Wizard of Oz is a film that culminates in understanding that home is the best place to be. It’s the place family is, and you want to be there. Time Bandits does not end on such a happy note. Evil is still very real, and not even done with little Kevin. The best he can hope for is a sequel (which sadly never materialized due to the untimely death of two of the main Bandits). Dorothy and Kevin share braveness, willingness to step into the unknown, and a longing for life outside of their little worlds, but the lesson they learn about what their lives mean to this is very different. Dorothy comes home to find out everything is alright, but Kevin’s life will never be the same again.

Time Bandits was Terry Gilliam’s fourth film while Victor Fleming helmed his 40th with Oz. Fleming was brought on to replace another director who wasn’t working out, just as he was on the other 1939 classic, Gone With the Wind. Fleming and cinematographer Harold Rosson used the most cutting edge Technicolor techniques to bring to life the Land of Oz, and it was such a stunning achievement many people think that it was the first color film. Forty years later Monty Python-er turned director Terry Gilliam and his director of photography Peter Bizou created something every bit as fantastic as Fleming’s Emerald city. They pulled from the fabric of history and breathed life into ancient Greece, the Napoleonic Wars, and Robin Hood. Gilliam doesn’t let the facts get in the way of history though, and the world is flawed and imperfect like the daydreams of a child.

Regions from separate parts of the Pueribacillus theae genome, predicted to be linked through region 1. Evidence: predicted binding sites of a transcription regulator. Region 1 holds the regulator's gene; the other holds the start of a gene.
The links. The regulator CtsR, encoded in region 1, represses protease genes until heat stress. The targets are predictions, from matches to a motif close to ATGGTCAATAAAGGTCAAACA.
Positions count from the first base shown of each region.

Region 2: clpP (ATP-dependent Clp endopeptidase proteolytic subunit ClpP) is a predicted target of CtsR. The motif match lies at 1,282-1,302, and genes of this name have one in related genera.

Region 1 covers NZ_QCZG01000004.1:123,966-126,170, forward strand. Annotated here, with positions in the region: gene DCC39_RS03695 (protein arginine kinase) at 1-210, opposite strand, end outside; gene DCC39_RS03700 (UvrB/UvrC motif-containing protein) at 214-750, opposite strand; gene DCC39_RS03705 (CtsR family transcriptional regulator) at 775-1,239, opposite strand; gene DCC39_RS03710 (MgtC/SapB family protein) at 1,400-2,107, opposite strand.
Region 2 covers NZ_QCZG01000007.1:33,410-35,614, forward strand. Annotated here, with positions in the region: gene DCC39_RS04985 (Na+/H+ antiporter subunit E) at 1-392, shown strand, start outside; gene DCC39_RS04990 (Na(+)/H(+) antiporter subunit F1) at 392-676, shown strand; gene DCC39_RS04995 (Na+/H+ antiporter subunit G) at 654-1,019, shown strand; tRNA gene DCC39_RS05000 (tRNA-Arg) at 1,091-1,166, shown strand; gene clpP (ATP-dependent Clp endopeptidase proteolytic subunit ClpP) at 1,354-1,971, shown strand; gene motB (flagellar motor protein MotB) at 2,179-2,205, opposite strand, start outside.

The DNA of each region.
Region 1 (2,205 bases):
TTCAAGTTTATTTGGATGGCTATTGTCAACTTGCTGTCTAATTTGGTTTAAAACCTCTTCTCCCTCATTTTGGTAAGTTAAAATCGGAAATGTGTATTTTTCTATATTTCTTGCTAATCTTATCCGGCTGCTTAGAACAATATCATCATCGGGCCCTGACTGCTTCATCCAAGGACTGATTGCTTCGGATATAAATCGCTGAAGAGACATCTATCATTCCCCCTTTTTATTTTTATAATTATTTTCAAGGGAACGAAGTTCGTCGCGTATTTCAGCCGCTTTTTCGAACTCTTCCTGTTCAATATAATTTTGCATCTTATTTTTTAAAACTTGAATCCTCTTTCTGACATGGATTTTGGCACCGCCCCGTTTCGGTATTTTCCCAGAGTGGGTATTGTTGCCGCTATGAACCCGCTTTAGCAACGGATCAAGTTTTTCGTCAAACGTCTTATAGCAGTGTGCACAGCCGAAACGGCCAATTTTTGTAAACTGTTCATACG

I suppose I can’t get away from the fact that to compare the two films, you have to take a moment to talk about all the little people involved in these two flicks. In Time Bandits you get Kenny Baker (R2D2), David Rappaport (star of the short lived series, The Wizard), and a few more fellows you might have seen in Willow, Jedi, or Flash Gordon. The Wizard of Oz of course featured The Singer Midgets a.k.a The Munchkins. Outside of these two films, Terror of Tiny Town and Werner Herzog’s Even Dwarves Started Small, you’d be hard pressed to find films that featured as many diminutive actors as these two. In one they are the lead characters while in the other they are a major part of the flavor of the film.

In the end for as many differences and similarities that these two films have, the main thing that links them is how important they were to me in my childhood. These flicks were of the type that sparked my imagination to want to read, to write, and to see more films. They didn’t change my life. They enhanced it. These two flicks both deserve a watch if you somehow haven’t seen them, and for those of you with little ones, dispense with the drivel that they insist on heaping on the kids, and show them some films that they will remember forever.

Bugg Rating (Wizard of Oz)
Bugg Rating (Time Bandits)


  1. Oh, man--TIME BANDITS! I really need to see that again, it's been too long. I also saw it in the theaters and then countless times on cable in the 80's. I've been introducing films from my youth to my daughter--thanx for the reminder about this one.

  2. great stuff! Time Bandits is one of my favorite movies from my childhood. it's a movie that shouldv'e been for kids but is really for adults who wish they could go back to being a kid. the Robin Hood scene is one of the funniest things ever.

    Teen Wolf was on HBO the other week and i could not turn it off. i was a 1/2 hour late to work because of it. it's such a silly but enjoyable movie. a bit dated but still great in a weird way. Boof was such a cutey too.